Interview with Vincent Krause, co-founder of FEVE.

Interview with Vincent Krause, co-founder of the company, FEVE, who shares with us his passion for agroecology.

How did you come up with the idea to make FEVE?

It all starts with an environmental “slap” I suffered a few years back. I had a remote assistance business for the elderly, which I sold to a mutual insurance company. I wanted to resume an activity that would have a positive impact on the environment. I became interested in many fields and, very soon, I focused on agriculture. To me, this is at the heart of the change we must make. Indeed, it affects both carbon, biodiversity and land management issues.

It is also related to what we eat on a daily basis and hence it is also related to our health. I realized that there are many steps to be taken and agro-ecological change is not happening fast enough. I met a lot of people and educated myself. That’s how I met my colleagues and decided to dedicate myself to this field. Together, we tried to think of how to accelerate this agro-ecological transformation.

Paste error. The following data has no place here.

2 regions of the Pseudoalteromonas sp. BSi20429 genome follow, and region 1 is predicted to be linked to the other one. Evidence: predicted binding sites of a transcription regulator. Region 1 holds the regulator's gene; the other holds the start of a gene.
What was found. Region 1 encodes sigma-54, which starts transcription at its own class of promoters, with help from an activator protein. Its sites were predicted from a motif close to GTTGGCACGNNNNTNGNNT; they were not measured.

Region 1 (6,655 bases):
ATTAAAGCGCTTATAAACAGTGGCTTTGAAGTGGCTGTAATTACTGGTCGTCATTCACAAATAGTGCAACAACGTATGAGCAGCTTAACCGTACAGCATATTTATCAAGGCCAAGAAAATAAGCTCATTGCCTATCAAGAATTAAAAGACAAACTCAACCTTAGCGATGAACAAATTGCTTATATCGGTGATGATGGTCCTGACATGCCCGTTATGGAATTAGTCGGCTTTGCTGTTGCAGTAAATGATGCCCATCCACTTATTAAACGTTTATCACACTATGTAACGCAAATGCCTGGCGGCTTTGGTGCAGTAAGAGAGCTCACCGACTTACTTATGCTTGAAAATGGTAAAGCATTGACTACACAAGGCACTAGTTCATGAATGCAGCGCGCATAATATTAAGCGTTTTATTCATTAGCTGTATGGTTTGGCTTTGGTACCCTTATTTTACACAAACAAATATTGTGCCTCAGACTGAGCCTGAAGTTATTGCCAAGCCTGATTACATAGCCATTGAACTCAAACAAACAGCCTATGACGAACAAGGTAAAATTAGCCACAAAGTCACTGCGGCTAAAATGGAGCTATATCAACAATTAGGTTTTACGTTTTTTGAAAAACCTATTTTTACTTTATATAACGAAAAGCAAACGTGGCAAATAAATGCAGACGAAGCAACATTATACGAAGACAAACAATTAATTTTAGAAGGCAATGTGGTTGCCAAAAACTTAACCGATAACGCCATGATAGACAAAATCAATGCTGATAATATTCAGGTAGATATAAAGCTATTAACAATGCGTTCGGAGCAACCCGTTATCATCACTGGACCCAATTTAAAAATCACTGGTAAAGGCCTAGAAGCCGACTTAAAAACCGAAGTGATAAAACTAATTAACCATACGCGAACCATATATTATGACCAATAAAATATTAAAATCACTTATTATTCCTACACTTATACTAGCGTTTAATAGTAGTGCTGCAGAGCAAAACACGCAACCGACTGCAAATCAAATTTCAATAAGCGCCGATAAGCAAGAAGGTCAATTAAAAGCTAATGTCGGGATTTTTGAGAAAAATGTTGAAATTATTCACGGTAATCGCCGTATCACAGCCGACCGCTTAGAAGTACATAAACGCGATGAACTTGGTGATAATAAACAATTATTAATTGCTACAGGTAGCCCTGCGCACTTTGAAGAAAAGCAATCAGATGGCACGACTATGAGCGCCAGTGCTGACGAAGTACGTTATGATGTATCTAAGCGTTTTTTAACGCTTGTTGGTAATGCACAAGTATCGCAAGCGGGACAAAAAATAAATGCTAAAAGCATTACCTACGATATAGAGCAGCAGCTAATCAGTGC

when was it

I met my partners in 2020. Then we asked ourselves the question how to proceed further. We found that half of the farmers in France are retiring. Rather than trying to change the practices of people in place, we are more interested in the people who will replace them. Thus we decided to promote more environmentally sound establishments.

We see that two-thirds of the establishments today are outside the family structure. These are people who do not inherit land from their parents, contrary to what one might think. However, for these people, access to land is one of the main barriers to settlement. That is why we have decided to create a structure that aims to facilitate access to land for those who want to settle on agroecological practices. The company was formed in September-October 2020.

What were the first major steps of the company?

The first necessary step was the financing of the establishment of the first farm which took place during the summer of 2021. Then, the second step was to create a solidarity real estate during this same summer. It should be noted that the first two projects funded were not funded by the latter. This creation allowed us to continually raise funds and create a structure to finance subsequent projects. These are two great “milestones” for me. The third step was to raise five million euros during the year 2022. And the next big step, which is in progress, is that we are in the process of bringing in individuals as well as institutional investors to capitalize on the property company to accelerate. financing of projects.